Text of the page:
Cuisine Noir Magazine goes live — epicurean adventures for African Americans
When V. Sheree Williams moved to the San Francisco Bay Area from the American Midwest, she had no idea there was such a thing as culinary travel.
“In fact, the first time I ordered a salad out here (at the Oakland Marriott) and they brought me all this greenery that wasn’t iceberg lettuce, I thought — ‘What is this?’” she laughs.
That was then.
Now, less than a dozen years later, the dynamic young PR and marketing executive has turned into a publisher with a mission. Having seen how her own life opened up as she developed an adventurous and international palate, she’s decided to encourage others to take this journey.
“There are a lot of African Americans — I’d go as far as to say the majority of African Americans — who are exactly like I was. That is, they are typically unadventurous eaters who stick to what they were brought up with and what they know,” she says.
Her mission as the publisher of Cuisine Noir Magazine, launching September 1, 2009, is “to create a food and wine movement among African Americans and challenge traditional thoughts and behaviors as it relates to an individual’s epicurean experience.” Of course, she has the inspiration of President Obama and Michelle Obama to spur her on.
“Knowing my limitations and wanting to get over them — I’m still on the journey myself — gives me real insight into what needs to go into the magazine to make it fun, exciting and potentially life-changing,” says Williams.
“My aim and dream is to open the eyes and stomachs of African Americans; to encourage them to get out of their comfort zones; and to make sure they have both a roadmap and a great journey.”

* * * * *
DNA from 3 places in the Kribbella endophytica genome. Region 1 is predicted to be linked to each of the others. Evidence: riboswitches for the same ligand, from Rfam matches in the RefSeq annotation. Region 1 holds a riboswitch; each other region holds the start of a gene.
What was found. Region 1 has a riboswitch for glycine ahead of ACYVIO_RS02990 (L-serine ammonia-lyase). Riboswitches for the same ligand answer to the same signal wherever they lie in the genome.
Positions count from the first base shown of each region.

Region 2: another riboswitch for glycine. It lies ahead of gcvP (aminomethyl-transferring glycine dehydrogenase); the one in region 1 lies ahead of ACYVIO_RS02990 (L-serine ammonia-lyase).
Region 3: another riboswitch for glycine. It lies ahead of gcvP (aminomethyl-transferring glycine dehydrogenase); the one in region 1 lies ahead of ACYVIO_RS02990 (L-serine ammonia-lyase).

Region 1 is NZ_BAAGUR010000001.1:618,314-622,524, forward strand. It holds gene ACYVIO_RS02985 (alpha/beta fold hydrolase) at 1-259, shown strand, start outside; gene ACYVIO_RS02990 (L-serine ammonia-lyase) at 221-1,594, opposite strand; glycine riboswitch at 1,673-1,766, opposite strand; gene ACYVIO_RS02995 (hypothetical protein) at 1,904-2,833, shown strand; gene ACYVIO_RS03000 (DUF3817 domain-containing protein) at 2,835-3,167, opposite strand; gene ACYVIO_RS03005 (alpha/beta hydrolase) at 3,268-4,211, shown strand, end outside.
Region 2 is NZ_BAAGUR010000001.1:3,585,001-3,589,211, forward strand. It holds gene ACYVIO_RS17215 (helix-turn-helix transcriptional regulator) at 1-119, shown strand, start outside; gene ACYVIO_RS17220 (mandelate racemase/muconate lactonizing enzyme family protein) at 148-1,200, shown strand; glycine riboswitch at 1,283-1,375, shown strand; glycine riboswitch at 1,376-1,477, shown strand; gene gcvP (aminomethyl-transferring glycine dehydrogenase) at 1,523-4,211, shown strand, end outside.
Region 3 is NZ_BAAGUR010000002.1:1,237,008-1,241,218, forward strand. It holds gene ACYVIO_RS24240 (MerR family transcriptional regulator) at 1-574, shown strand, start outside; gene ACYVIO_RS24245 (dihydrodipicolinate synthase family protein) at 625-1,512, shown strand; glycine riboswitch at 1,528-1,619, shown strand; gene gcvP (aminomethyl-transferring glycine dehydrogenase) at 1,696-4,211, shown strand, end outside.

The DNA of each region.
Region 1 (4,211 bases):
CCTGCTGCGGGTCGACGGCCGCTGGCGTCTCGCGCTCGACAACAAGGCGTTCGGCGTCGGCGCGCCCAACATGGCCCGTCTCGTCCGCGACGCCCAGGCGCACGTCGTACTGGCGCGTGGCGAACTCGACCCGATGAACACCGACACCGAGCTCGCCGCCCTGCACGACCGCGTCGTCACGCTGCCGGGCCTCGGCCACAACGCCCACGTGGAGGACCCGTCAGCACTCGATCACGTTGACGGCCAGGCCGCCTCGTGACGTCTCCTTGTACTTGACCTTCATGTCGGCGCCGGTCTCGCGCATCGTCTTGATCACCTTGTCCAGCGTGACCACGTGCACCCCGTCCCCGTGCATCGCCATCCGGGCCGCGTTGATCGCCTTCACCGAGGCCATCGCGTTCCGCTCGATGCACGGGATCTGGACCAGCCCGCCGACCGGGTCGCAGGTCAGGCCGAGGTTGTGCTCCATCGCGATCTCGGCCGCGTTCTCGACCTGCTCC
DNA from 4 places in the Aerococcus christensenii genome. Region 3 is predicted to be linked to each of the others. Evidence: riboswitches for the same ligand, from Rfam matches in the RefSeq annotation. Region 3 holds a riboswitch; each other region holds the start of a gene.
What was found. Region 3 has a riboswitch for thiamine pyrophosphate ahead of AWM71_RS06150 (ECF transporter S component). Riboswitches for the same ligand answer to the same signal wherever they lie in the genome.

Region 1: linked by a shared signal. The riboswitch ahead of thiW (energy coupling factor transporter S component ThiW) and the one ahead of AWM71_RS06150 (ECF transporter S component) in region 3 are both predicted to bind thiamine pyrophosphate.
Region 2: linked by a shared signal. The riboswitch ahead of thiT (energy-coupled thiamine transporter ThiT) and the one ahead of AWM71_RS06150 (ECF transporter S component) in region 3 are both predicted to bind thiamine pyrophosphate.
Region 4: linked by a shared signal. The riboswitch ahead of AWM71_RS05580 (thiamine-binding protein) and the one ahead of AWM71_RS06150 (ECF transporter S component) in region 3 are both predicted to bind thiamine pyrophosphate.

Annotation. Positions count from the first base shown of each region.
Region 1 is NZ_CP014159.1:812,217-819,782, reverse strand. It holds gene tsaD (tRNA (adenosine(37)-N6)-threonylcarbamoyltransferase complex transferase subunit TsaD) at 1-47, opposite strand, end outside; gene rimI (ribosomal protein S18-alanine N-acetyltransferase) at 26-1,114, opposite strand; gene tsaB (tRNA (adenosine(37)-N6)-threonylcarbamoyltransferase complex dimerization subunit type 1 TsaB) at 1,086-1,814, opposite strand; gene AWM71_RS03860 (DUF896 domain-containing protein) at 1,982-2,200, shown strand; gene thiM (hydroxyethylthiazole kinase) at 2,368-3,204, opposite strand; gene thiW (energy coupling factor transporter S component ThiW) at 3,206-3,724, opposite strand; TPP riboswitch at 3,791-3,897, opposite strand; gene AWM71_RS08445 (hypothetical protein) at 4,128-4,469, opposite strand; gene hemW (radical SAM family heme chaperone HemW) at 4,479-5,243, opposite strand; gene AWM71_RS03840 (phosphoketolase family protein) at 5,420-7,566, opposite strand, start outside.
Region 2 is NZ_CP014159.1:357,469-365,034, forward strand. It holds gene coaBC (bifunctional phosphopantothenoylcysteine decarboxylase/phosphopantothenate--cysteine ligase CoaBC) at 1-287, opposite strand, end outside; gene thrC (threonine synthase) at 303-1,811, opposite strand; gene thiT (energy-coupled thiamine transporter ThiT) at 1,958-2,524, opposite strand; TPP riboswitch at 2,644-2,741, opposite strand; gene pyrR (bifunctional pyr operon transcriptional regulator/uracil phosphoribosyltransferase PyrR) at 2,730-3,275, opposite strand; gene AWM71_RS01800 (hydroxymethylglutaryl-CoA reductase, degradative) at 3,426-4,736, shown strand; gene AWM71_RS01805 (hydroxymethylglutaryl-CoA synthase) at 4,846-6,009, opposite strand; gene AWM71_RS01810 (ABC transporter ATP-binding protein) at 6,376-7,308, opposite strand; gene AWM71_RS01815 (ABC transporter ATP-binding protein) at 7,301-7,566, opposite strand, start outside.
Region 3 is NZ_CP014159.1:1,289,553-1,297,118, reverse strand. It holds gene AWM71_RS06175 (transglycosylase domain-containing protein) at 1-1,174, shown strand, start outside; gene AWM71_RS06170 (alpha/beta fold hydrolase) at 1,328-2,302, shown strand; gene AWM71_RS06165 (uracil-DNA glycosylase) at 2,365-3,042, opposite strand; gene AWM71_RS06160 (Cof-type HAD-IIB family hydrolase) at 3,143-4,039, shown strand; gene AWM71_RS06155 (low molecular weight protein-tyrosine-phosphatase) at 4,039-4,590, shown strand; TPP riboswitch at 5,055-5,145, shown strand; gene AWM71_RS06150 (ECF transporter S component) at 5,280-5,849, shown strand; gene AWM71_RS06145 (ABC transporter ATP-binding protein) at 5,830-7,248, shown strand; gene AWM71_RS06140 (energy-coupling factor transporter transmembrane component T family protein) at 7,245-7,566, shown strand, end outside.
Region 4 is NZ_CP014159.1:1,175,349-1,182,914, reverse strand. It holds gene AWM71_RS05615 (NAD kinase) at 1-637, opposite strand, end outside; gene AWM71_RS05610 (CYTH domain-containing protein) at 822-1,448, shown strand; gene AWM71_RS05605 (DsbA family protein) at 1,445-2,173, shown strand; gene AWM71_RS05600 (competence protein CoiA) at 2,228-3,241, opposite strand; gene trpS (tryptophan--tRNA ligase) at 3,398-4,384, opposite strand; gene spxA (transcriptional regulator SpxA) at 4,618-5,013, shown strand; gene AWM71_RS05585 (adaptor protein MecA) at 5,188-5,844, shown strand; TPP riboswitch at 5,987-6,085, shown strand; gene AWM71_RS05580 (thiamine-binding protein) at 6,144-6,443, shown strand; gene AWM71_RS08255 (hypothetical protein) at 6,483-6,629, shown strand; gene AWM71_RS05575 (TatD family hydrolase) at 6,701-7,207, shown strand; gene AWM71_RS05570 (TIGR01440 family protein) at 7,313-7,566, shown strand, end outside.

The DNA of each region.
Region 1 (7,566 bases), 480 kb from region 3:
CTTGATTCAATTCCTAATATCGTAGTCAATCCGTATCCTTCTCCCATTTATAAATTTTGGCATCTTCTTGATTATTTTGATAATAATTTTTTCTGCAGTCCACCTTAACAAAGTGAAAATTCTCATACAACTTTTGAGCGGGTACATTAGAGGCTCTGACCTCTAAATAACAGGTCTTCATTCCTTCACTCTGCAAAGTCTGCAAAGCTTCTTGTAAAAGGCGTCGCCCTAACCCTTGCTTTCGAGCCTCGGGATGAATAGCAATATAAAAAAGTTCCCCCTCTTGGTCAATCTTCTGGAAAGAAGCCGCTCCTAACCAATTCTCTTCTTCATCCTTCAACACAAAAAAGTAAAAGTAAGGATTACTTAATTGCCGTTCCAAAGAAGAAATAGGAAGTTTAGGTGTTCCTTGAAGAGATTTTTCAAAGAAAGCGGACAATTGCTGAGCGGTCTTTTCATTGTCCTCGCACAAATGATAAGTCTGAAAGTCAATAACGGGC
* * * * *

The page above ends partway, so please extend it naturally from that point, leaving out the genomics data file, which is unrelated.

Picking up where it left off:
Williams says that, being at the helm of the first food, wine and travel lifestyle magazine for African Americans, she is committed to making Cuisine Noir “a unique
an entertaining online publication combining culinary traditions with new cultural experiences that compliments readers’ lifestyles,” she says.
To this end, she will have a focus on culinary travel and her contributor line-up includes a column on etiquette tips and resources (by Tina Hayes), special recipes by Chef Robert Dorsey lll, a column on the joys of living deliciously (by Wanda Hennig), both international and U.S. content, profiles and travel features and more.
Cuisine Noir initially debuted in October 2007, the vision of Chef Richard Pannell, as the first magazine to feature the talents of African-American culinary and wine professionals across the United States. It ceased publication — until Williams was able to work a deal with Pannell to revamp it, reposition it, expand its vision and relaunch it.
Look out for Food Channel collaborations, special offers and suggestions, lots of scope for reader participation, recipes and wine expertise, adventures of the palate stories by Williams and lots more.
© Wanda Hennig, 2009
For more info: Check out Cuisine Noir Magazine online now and follow them on twitter at twitter.com/cuisinenoirmag. Are you a culinary traveler? Do you like experimenting with food? Tell us what you think.